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    Re: Inverting Scope
    From: Alexandre Eremenko
    Date: 2004 Oct 9, 23:11 -0500

    Dear Bruce,
    I am glad you purchased an SNO-T inverting scope,
    so I can discuss some specific points with you
    (maybe we should do it off-the-list, I am not sure).
    It seems to me that my inverting scope has the following problems:
    
    1. It won't simultaneously focus on a remote object
    (a star) and the cross hair. From what I read about Kepler
    telescopes of this type I conclude that the cross hair assembly
    should be adjustible by changing its distance from
    the objective lens. This does not seem to be the case
    with my scope, but actually I am not sure. Do you think the black
    part of the tube which holds the cross hair can be moved
    somehow with respect to the objective lens?
    It has two holes which look like the holes for an
    "optical spanner wrench" but on the other hand, I afraid that
    this part is glued to the main tube, so I'm afraid to break it
    by trying to adjust.
    
    By the way, the cross hairs are barely visible or invisible
    when it is really dark... and I suspect they were not designed
    for Lunar distances.
    
    2. Bright objects like stars and sometimes the sun are surrounded
    by some spots ("coronas") of light which look like hair growing from
    the object. If the object is exactly in the center of the field
    of view, and my eye is exactly on the optical axis,
    the star is visible in the middle of this
    "corona" of light. When I shift a little my eye or the sextant,
    the corona becomes excentric, and sometimes shifts completely
    to one  side (so that the "hair of light grow" only
    on one side of the star). A professional astronomer explained
    that this kind of aberration is called "coma", and it is typical
    for Kepler scopes. Do you notice anything of this sort in your
    inverting scope? I found that this aberration does not influence
    much my star observations; the star at the vertex of its "coma"
    is sharp enough, but sometimes it obstructs my sun observations.
    
    (That's why I said once that the inverting scope
    seems to work better at night (I mean star-to-star distances)
    while the
    Galileo one is
    better for the sun, which is exactly contrary to the Russian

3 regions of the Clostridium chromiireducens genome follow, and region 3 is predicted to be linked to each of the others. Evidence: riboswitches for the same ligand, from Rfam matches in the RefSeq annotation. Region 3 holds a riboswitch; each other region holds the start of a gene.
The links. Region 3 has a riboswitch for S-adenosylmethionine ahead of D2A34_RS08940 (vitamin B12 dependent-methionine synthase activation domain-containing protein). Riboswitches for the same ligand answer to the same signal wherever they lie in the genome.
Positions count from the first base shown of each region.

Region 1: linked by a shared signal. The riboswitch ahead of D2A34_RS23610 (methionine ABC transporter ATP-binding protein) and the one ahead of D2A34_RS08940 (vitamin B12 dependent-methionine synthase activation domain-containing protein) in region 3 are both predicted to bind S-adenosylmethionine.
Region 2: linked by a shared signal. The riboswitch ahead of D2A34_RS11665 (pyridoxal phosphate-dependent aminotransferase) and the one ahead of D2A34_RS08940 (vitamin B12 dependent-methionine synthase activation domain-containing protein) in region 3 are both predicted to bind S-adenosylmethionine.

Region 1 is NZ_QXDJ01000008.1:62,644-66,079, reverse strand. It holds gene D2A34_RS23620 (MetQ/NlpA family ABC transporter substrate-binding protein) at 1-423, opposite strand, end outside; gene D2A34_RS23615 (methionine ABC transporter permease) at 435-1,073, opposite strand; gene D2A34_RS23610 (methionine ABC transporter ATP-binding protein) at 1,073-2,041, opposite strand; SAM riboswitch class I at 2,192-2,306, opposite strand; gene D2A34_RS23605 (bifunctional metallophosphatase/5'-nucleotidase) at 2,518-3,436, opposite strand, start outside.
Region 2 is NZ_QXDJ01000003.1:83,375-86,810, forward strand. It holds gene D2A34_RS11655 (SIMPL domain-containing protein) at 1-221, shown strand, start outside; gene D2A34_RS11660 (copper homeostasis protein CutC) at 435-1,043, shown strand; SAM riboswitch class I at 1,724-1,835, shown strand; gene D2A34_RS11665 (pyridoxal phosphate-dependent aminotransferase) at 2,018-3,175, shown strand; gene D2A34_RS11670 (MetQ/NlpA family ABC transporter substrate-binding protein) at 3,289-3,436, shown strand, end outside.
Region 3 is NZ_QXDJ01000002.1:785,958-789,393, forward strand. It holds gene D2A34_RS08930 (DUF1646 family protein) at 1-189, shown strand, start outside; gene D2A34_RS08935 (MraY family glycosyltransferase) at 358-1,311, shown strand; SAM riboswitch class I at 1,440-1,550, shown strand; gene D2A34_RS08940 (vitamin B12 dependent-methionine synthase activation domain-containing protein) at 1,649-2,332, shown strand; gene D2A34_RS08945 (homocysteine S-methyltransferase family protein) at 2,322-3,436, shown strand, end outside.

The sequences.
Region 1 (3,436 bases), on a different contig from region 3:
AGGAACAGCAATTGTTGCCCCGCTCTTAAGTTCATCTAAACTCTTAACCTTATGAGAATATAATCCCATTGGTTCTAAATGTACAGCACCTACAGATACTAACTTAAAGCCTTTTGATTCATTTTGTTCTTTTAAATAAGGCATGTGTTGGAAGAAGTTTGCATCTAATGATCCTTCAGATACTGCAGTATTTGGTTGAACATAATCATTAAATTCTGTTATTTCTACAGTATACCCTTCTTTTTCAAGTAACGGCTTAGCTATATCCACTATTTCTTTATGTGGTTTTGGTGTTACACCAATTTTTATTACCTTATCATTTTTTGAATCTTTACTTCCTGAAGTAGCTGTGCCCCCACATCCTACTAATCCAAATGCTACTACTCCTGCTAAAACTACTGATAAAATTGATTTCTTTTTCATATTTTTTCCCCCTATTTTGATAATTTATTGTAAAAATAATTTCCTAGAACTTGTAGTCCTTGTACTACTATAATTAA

SNO-T manual: "to use the inverting one in daytime and the
    Galileo one at night".
    I agree that the star scope (Galileo) gathers more light.
    But the 7x30 inverting one, despite its coma aberration seems to have
    better resolution and better
    permits to tell the moment when the images
    of two stars collide).
    
    > The wires are nearly 2 degrees apart in the field.
    > Two vertical,
    > two horizontal. Why the horizontal ones, I don't know.
    > But they do make it easy
    > to measure the angular distance between wires.
    
    Apparently these wires were fitted not for lunar distances
    but to help the observer to hold the objects in the middle
    of the point of view. That's why there are 4 of them
    making a square rather than a cross in the middle.
    
    > or do accurate
    > work with an artificial horizon, you'll find the
    > inverting scope invaluable.
    
    Could you explain more about how the cross hair help with
    artificial horizon?
    Do you mean a Davis-type or bubble art horizon?
    
    > My guess is, a right-side-up scope with a reticule
    > would be far more
    > expensive.
    
    And more importantly, it would let less light through.
    As I understand at least two extra lenses or prisms are
    required to make the image straight.
    
    (Contrary to what many people say, I experience no inconvenience
    with this inverting scope. Maybe because I never used a sextant
    and started learning with both types of scopes simultaneously.
    This shows that this "inconvenience" is just a question of habit.)
    
    Alex.
    
    
    

       
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